UFC 260: For Stipe Miocic, there’s more to life than being UFC heavyweight champion

UFC 260: For Stipe Miocic, there’s more to life than being UFC heavyweight champion

To many people, being the UFC heavyweight champion gives one the distinction of being cast as “The Baddest Man on the Planet.” Having that moniker bestowed upon him doesn’t bother Stipe Miocic heading into his next title defense, a rematch against Francis Ngannou at Saturday’s UFC 260.

Inside the famed Octagon, Miocic is Mr. Incredible who crushes everyone in his path. Outside of the cage Miocic is Bob Parr, and that suits him to a tee. 

Miocic has a two-year-old daughter, Meelah, with his wife, Ryan. She is pregnant with their second child, a son, who is due in August. Talking about his kids makes Miocic perk up and speak in a way we never expect from him.

“My daughter is already here, and she’s two-and-a-half,” Miocic told DAZN News. “By the time he’s around, she’ll be three, three-and-a-half when he starts walking but closer to four. So she can actually make him do everything and make him like, I swear, be his b—.

“I’m glad I had a daughter first. Of course, she’s always going take care of me. She could do no wrong. But once she gets older and he gets older, she’s going to beat him into being a gentleman and be like, ‘Hey, don’t be an ass— . You’ll be respectful.’ You mean just like that’s, that’s tricky. Kids only listen so much to their parents. But it’s just a different level. She’s going to check him and be like, ‘Listen. Don’t be an ass—’.” 

Miocic has started to dabble in other ventures, including the Stipe Miocic Extra Strength Coffee, gaming, and his podcast with his two closest friends titled J.A.B.s (which means Just Awkward Buddies). Getting into the world of podcasting is something that’s been in the pipeline for a few years that came to fruition in December.

“It’s what I love to do,” Miocic said. “The podcast has been in the making for four years now. When we went to the World Series in Chicago when we (Miocic’s hometown Cleveland Indians) faced the Cubs. My buddies Jamie and John, we’re driving down there together to go to the game. I invited Jamie, and John just found his way, bastard. If it wasn’t for him doing that, we probably would never have came about. We were talking nonstop for five-and-a-half, six hours, and we didn’t stop talking. He’s talking about everything. I thought this would really be good for a podcast. After four years, we finally started.”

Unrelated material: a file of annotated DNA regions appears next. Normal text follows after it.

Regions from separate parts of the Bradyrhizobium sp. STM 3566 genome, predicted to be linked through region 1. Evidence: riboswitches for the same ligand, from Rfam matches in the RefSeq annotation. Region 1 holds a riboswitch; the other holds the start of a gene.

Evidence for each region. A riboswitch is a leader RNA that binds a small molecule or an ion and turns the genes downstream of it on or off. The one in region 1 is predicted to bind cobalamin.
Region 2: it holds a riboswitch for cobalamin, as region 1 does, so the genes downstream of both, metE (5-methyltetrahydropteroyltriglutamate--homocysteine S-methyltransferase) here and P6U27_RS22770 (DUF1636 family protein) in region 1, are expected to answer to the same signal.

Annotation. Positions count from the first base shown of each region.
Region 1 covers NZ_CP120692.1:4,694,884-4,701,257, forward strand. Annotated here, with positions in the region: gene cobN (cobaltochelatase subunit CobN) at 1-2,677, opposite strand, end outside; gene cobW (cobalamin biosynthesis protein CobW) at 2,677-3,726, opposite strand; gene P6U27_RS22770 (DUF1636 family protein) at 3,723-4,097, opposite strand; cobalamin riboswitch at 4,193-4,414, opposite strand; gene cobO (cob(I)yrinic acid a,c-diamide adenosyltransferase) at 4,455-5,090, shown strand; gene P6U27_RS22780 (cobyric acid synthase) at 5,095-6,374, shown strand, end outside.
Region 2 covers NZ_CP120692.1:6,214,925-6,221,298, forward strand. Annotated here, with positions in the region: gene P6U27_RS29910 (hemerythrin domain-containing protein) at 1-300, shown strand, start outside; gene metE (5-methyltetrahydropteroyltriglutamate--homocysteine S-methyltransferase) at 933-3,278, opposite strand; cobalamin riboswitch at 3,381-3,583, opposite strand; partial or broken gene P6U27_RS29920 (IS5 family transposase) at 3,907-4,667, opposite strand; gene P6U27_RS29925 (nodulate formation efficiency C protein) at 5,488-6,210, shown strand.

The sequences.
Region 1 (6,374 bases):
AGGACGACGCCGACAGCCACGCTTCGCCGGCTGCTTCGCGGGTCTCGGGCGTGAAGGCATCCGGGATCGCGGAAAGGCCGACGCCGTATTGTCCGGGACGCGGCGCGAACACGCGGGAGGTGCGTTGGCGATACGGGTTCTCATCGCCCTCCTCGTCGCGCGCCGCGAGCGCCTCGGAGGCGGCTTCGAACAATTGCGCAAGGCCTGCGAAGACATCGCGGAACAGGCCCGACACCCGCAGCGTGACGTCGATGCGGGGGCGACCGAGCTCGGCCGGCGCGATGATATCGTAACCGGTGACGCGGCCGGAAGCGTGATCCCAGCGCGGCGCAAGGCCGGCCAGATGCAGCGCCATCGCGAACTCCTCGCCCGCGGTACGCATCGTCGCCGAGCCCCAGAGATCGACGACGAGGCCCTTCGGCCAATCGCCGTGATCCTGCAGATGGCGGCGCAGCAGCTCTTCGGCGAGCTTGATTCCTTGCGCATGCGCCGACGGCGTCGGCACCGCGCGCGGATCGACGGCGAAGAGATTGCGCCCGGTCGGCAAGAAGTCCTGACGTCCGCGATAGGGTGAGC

The 38-year-old part-time firefighter and paramedic in Valley View, Ohio, has no problem acknowledging that doing interviews isn’t his favorite thing to do. He knows he’s not quote-giving machine like Conor McGregor. He’d rather talk about other items which don’t involve him. 

“I don’t want to talk about myself or what I do,” Miocic wholeheartedly admits. “I like to talk about other things. I want to get to know you. I want to know what’s going on in your life. Like with my friends, most of the times, they don’t talk about fighting with me at all. We go on Top Golf. They are my friends. That’s why I have a real tight group of friends like an inner circle, I guess you would say. They rarely bring up fighting. We talk about everything else but that. I’ve never told him that. They just do it. They know like, ‘Why the f— because I see it, why do I want to talk about?’ I think that’s why they are my good friends because we all think the same, and we all just want to hang out.”

What will Miocic’s legacy be once he retires from the UFC? Many view him as the greatest heavyweight in the history of mixed martial arts. He has the record for most title defenses in the history of the UFC heavyweight division at four, doubling the person behind him. 

Miocic isn’t sure how he’ll be thought of in terms of how fight fans and pundits will view him once the gloves come off for the last time. All that matters in his eyes is how his children will look at him and the path he carved for them.

“It’s a hard question,” Miocic said. “I want to show people that hard work pays off. I earned what I got and was never given it. When kids get older, I’ll tell them that I was a fighter and show them videos, pictures, and stuff like that. I went to tell them your dad was pretty cool, he’s not a nerd, but was pretty tough, and he worked hard. But also, at the same time, I want to show them that hard work pays off, and I was a fireman at the same time. I worked hard at what I wanted. When they get older, work hard, and you will get it. 

“My legacy is just be a good person. Don’t ever be a d— to someone else. I just want them to be a good person overall and to be just a good level of person that cherishes everyone and works hard at everything no matter what it is.”

 


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